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With the beginning of the new quarter, it’s time to reevaluate what’s in our wallets. While it’s not what Jennifer Garner or Samuel L. Jackson are looking for, let me walk you through how I decide what credit cards to put at the front of the stack for the majority of our spending.
This is the one card that most of the other card decisions rest upon since it changes every quarter and Ultimate Rewards are so very valuable (when you add a premium card, see below). This quarter (October-December, 2020), the categories are Department Stores, PayPal, and Chase Pay. This won’t affect what’s in our wallets at all because we don’t shop at department stores, and the other two are digital payments. I’ll do all of my online shopping with PayPal and use Chase Pay at Best Buy to maximize the Swagbucks deal. Since the Chase Pay app is going away in January, this will be the last time to use it at Best Buy. After that, it will be strictly for online payments.
Which Card For Gas?
I need a new card for gas stations now that Chase Freedom has moved on from gas stations in Q3. My Citi Costco Visa gets 4% cash back at gas stations, their own included, but I’m sure I can find a way to do better, right? I think what I’ll do is use one of my Visa gift cards I’ve gotten at an office supply store for 5x Chase Ultimate Rewards and buy Costco gift cards to use at the pump, since that’s where we buy most of our gas. Luckily, there is a great sale on Visa gift cards at both major office supply stores this week!
Changing It Up for Restaurants
Last quarter, I realized that I should be pulling out my Citi Prestige for 5x at restaurants instead of using my Chase Sapphire Reserve for 3x. I discovered that I can get great hotel deals on longer trips by using my ThankYou points to book hotels with the 4th night free. While this benefit has changed to only twice per year, it will be a great value when paid with points. I’ll have to start racking up the points from restaurants between now and the next time we have a stay where we can use a 4th night free. I am missing all of those Ultimate Rewards points from the Chase Reserve, for sure, but we don’t have that much restaurant spend.
For my other spending, I have different cards that serve different purposes. For office supply, I always use our Chase Ink Business Plus that earns 5x Ultimate Rewards. For most all other purchases, I keep a Visa or MasterCard gift card in my wallet that I’ve purchased at a discount from an office supply store for 5x Ultimate Rewards or at a grocery store for 6% cash back on the American Express Blue Cash Preferred. This is the way I maximize my spending and carry my rewards earning over to purchases that wouldn’t normally earn rewards.
Accessing Ultimate Rewards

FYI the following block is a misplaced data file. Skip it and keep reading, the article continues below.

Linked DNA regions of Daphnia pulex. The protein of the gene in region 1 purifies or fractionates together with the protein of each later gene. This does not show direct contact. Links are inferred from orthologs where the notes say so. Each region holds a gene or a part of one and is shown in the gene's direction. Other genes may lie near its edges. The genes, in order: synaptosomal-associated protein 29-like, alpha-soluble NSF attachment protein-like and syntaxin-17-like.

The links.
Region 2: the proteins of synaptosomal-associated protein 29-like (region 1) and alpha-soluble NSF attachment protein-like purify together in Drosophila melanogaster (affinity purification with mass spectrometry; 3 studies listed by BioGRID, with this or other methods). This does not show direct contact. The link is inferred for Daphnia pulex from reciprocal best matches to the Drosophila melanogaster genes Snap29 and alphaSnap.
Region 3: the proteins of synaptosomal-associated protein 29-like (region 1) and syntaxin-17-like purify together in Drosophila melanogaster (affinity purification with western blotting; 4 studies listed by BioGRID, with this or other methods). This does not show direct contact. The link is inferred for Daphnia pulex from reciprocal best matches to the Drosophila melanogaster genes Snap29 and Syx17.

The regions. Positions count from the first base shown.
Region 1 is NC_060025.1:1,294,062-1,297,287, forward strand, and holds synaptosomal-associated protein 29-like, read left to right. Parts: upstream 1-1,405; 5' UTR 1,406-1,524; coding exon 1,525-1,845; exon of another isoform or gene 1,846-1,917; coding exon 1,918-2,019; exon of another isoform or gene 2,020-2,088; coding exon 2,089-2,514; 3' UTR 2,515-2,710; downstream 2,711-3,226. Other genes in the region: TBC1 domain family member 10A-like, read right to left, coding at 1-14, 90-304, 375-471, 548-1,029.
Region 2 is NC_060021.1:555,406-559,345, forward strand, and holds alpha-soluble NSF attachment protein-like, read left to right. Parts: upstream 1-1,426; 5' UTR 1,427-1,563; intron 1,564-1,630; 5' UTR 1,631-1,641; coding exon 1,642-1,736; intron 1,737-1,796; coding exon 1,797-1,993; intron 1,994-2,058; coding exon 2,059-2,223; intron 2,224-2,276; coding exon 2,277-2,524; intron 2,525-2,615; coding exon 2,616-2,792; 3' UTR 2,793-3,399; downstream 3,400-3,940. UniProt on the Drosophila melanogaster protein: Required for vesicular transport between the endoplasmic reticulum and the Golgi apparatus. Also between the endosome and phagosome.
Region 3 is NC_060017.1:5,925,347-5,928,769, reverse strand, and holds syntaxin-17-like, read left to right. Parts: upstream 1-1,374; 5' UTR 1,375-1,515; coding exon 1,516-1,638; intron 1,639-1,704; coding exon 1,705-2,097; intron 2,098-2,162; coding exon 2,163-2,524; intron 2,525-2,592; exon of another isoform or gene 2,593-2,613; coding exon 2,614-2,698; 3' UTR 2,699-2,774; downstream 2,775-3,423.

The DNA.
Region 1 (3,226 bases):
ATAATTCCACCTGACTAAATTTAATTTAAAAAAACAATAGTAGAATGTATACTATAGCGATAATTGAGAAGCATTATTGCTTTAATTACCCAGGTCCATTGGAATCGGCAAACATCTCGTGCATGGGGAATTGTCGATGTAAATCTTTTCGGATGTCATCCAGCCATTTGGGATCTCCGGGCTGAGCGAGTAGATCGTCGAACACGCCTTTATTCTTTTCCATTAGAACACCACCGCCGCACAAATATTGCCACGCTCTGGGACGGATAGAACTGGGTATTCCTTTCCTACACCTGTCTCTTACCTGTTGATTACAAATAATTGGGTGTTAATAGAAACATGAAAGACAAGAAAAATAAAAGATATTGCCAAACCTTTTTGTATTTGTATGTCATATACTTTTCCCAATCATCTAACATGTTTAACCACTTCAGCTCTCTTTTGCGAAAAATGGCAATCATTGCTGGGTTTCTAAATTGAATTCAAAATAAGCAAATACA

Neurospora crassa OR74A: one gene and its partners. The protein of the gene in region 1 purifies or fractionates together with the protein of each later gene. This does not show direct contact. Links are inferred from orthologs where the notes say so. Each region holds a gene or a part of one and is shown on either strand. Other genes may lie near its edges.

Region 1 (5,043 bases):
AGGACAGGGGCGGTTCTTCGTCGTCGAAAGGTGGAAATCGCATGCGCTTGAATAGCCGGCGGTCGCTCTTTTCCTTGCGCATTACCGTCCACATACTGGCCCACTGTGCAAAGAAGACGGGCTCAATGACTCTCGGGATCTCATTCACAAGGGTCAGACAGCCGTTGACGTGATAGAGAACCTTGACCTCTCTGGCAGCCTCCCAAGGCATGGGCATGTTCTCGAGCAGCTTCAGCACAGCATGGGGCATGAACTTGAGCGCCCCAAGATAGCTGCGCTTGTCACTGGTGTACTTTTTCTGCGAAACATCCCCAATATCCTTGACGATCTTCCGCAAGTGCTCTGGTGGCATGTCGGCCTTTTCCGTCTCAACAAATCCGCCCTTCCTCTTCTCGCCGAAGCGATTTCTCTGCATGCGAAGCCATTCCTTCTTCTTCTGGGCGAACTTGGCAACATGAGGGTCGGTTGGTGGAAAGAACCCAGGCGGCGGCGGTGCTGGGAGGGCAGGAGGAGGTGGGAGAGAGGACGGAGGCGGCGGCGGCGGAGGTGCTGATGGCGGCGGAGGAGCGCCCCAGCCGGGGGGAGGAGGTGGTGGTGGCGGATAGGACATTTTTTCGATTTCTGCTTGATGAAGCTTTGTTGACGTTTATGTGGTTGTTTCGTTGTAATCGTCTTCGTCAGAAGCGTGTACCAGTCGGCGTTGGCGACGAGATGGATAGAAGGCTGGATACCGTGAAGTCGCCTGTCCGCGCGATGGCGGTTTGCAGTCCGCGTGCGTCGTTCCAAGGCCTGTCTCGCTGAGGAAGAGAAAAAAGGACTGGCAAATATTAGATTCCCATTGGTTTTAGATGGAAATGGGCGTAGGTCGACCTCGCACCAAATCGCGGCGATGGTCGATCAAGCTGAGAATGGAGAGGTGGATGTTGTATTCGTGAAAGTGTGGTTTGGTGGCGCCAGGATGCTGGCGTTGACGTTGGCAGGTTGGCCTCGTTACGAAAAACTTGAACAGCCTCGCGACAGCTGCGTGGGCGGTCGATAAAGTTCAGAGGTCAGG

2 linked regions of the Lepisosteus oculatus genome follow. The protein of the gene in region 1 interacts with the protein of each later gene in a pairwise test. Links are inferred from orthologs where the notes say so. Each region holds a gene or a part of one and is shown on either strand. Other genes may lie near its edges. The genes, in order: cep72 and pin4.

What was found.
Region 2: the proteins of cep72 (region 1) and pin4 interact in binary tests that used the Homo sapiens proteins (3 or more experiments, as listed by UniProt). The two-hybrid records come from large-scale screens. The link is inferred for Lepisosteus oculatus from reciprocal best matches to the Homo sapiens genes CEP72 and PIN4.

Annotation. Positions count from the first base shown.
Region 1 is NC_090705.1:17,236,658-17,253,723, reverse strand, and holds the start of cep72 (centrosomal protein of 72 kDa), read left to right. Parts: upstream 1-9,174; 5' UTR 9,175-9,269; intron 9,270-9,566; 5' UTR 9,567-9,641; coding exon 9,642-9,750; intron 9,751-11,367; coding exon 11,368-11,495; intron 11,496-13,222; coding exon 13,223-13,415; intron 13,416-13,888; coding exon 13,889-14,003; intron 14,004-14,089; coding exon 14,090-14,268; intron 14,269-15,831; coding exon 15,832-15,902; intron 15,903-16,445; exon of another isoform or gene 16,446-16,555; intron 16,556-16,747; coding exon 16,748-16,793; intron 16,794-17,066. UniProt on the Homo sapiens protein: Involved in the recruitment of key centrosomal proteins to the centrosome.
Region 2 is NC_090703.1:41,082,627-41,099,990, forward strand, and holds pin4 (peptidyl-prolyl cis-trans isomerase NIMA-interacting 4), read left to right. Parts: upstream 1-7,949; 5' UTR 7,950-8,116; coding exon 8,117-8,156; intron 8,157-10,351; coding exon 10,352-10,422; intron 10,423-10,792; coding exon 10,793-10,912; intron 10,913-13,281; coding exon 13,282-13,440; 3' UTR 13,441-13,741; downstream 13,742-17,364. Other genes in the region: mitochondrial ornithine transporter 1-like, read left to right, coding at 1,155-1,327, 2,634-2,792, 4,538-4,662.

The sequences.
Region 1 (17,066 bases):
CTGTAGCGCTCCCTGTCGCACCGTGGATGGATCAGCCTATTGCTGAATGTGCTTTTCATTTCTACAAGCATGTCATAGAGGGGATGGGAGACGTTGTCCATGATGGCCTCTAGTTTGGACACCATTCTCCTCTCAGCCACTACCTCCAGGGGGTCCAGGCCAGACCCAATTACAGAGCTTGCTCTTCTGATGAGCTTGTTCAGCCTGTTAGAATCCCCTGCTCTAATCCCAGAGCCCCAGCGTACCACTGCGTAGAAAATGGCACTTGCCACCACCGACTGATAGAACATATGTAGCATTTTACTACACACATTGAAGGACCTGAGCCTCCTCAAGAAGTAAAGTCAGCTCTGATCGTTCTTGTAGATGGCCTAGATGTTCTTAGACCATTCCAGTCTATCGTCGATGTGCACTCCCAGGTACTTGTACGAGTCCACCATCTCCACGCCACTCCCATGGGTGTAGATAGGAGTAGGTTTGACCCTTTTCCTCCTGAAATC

In order to make your Chase Freedom work with Ultimate Rewards, you’ll need a “premium” Chase card to open that portal and allow transfers between points earning accounts. A good starter card is the Chase Sapphire Preferred. This is the premium card that we use on Bryan’s account. It gets 2x on travel and dining, so we don’t put much spending on it. It’s mostly just a placeholder at this point.
Any of the premium (read: annual fee) Ink Business cards from Chase will also allow you to access Ultimate Rewards. A better strategy here, though would be to get one of the premium business cards for the bonus, and then downgrade it to the Cash version for the 5x earning at office supply stores, paired with a Sapphire product to access Ultimate Rewards. (You can read about maximizing Chase Ultimate Rewards in this article.) Whew! That’s complicated!
Simplifying for a Reluctant Spouse
As you can see above, this strategy of maximizing your household spending can become insanely complicated! Some of us may have spouses that are reluctant to have to stop and think (or worse, pull out a cheat sheet) every time they go to checkout. After a couple of years of trying to get my husband to know which cards were which, he bought a new wallet for himself that only holds two credit cards. Message received! Since most of his purchases are at the grocery store, I limit his wallet to a grocery card and an everything else card. Currently, the two cards in his wallet are the American Express Blue Cash Preferred for groceries and Chase Sapphire Preferred for everything else. I would rather he carry the more valuable Chase Sapphire Reserve like I do, but authorized users cost $75 per year, and his spending probably wouldn’t add up to that much in points. The same goes for the $50 annual fee for adding him to my Citi Prestige.
What’s in Your Wallet?
This quarter, there’s not much actual shuffling going on. Bryan will keep his American Express Blue Cash Preferred and Chase Sapphire Preferred, and I’ll use a Visa gift card to add some cash to my Costco gift card to use at the pump for gas. Otherwise, I’ll be sure to add my Chase Freedom to PayPal, and stop by Best Buy to pick up some Disney gift cards with the Chase Pay app while I still can!